How we look at others can affect how they see themselves. One set of experiments explored how a researcher may unknowingly be communicating their expectations upon a participant, nudging them towards their desired outcome (Rosenthal & Fode, 1963). Two groups of students were given lab rats and asked to rate their performance on a maze. One of the groups were told the rats were highly intelligent; the other group was told the rats were slow and incompetent. As a result, the volunteers were unknowingly treating each set differently; seeing in them what they thought they should be seeing; handling them in ways that reinforced their expectations. Interestingly, despite all the rats being identical, they each began to display the behavior which the students were primed for—the “slow” rats became slower and the “fast” rats became faster. This became known as the Pygmelion effect.
Unfortunately, these effects apply to humans as well, and are particularly visible in our education system. Teachers at one school were presented with false information their new students; they were told some where late bloomers and others were high performers. The teacher’s expectations tended to become self-fulfilling prophecies, affecting the children’s intellectual development in subtle ways. The “high-performance” kids began to outperform their counterparts. The Pygmelion effect works through a positive feedback loop: how we see others tends to affect our behavior towards them; and our behavior towards them impacts their beliefs about themselves, which in turn affects their behavior, affecting how we see them (Rosenthal & Jacobson, 1968).
We cannot always control how others see us. People will often hurt us, perhaps intentionally but most often unintentionally; they will see us with their expectations, with unwelcoming eyes, maybe with judgmental eyes. But we can learn to get our recognition from God. To see ourselves as God sees us, for we are the apple of His eyes. As the popular motion picture, The Prince of Egypt, suggests in one of their songs: “You can never see through the eyes of man, you must look at your life, look at your life through Heaven’s eyes.”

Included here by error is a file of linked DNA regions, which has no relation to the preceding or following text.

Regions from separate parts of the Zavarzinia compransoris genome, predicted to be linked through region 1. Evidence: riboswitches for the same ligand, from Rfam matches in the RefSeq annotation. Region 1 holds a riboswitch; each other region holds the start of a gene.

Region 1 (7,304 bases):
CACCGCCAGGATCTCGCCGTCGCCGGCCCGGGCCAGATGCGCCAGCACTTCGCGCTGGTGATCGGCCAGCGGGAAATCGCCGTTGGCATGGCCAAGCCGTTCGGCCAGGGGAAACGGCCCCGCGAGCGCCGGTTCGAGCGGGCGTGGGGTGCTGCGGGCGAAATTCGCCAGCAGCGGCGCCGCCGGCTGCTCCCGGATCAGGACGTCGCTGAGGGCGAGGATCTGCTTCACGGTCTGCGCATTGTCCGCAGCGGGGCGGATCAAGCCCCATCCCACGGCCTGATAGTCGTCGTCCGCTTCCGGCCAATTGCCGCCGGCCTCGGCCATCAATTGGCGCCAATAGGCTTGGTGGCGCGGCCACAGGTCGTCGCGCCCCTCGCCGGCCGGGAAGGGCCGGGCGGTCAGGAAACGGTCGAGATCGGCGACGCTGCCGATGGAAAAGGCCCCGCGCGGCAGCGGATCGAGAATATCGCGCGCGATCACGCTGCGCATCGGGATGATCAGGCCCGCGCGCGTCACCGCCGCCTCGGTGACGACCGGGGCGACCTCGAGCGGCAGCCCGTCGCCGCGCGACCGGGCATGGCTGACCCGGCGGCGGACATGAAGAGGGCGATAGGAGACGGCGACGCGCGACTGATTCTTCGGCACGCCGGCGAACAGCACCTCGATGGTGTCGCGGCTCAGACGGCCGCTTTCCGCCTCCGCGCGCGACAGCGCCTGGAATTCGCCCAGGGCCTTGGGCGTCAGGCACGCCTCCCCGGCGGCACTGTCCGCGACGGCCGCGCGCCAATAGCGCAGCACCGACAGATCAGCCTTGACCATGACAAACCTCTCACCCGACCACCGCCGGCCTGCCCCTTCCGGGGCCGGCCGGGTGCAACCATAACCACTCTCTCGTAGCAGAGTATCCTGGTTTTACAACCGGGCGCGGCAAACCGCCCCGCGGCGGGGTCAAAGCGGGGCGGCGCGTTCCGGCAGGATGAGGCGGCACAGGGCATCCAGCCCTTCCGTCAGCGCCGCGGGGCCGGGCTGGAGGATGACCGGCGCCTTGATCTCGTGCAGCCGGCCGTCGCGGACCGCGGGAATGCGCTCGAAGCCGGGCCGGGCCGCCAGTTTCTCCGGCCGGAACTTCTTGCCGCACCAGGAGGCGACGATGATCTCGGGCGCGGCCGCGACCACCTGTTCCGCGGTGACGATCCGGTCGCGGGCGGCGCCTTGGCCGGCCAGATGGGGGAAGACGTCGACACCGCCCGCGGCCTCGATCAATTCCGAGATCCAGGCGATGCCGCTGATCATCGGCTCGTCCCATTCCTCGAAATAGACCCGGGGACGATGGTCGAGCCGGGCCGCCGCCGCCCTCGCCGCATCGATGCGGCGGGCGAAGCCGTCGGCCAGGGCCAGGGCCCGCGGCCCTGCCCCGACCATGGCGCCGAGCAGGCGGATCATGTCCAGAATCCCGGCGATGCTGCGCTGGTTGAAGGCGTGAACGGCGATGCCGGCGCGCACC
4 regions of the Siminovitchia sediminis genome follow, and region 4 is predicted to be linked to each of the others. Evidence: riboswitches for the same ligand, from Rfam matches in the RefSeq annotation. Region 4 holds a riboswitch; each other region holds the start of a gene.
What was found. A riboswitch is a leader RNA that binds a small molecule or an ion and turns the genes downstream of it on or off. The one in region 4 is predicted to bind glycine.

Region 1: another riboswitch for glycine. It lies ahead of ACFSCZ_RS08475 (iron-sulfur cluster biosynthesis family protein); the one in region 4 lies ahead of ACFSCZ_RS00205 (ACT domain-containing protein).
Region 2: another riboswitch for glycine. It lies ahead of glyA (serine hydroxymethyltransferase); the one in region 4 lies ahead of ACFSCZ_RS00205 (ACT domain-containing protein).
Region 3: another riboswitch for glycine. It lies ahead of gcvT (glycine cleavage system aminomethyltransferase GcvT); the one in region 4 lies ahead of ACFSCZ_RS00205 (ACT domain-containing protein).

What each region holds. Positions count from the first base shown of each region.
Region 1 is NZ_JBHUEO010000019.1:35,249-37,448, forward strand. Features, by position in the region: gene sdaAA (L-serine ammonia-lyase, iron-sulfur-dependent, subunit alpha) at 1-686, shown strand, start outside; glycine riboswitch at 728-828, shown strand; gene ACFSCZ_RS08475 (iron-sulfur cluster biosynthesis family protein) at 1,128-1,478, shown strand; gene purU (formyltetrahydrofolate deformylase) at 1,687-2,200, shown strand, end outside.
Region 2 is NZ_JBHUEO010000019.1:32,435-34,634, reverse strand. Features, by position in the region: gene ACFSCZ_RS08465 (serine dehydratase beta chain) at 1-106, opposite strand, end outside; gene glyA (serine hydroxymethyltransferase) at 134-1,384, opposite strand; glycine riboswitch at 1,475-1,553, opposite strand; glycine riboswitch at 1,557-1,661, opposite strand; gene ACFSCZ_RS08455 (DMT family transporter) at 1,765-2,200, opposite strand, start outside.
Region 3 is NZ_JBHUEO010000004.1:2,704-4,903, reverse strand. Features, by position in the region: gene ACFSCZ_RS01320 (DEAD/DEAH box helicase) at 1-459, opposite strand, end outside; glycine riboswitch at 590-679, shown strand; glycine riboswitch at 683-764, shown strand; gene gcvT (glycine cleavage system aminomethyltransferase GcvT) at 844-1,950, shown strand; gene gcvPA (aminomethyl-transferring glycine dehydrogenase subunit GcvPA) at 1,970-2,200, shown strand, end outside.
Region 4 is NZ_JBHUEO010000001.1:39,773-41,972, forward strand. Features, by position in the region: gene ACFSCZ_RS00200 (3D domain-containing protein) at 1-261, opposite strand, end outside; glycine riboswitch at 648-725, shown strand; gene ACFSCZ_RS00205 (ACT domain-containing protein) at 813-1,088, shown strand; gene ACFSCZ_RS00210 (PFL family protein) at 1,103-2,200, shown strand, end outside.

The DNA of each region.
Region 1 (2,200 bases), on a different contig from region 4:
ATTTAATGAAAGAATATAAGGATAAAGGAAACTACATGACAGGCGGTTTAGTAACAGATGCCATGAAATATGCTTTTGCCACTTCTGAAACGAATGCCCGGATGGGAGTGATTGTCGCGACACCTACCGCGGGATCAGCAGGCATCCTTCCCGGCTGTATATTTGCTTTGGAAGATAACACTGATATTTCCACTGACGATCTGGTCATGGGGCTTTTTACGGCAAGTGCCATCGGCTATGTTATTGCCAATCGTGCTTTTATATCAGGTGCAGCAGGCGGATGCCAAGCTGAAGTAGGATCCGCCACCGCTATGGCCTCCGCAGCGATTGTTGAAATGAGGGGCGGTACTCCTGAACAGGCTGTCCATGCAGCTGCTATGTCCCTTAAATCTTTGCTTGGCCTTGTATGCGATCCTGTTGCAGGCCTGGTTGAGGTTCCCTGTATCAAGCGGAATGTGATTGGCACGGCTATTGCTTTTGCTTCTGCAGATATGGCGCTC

Given that love seeks no ill towards others, and love is the fulfilling of the Law, our eyes are therefore witnesses to the law in a very real sense (Romans 13.10). They bear witness that we are not intended to hurt and mislead others; that we depend upon one another for the truth. Unfortunately, we are a highly tribal people. Some people are the world to us and others hardly matter at all. Strangers do not compel us to compassion, but rather to caution, fear, and exclusion. But Christ teaches us to break through these borders. He teaches us that our moral obligations extend beyond those whom we know and trust. He teaches us that the mere presence of a stranger, makes him a neighbor, and thus worthy of love (Bloom, 2014).
Bear, M. F., Connors, B. W., & Paradiso, M. A. (2007). Neuroscience: Exploring the Brain. Philadelphia: Lippincott Williams & Wilkins.
Bloom, P. (2014). Just babies: The origins of good and evil. New York: Broadway Books.
Gowin, J. (2010, July 08). Beauty is in the eye: A window to your soul, brain. Retrieved from Psychology today: https://www.psychologytoday.com/blog/you- illuminated/201007/beauty-is-in-the-eye
Kahneman, D. (2013). Thinking, fast and slow. New York: Farrar, Straus and Giroux.
Rosenthal, R., & Fode, K. L. (1963). The effect of experimenter bias on the performance of the albino rat. Behavioral Science, 183-189.
Rosenthal, R., & Jacobson, L. (1968). Pygmalion in the classroom: Teacher expectation and pupil’ intelectual development. New York: Holt, Rinehart & Winston.
Senju, A., & Csibra, G. (2008). Gaze following in human infants depends on communicative signals. Current Biology, 668-671.
Tomasello, M. (2007, January 13). For human eyes only. Retrieved from The New York Times: http://www.nytimes.com/2007/01/13/opinion/13tomasello.html
John Bryan studied psychology at the University of Central Florida. He hosts a small blog at www.johnbryan.blog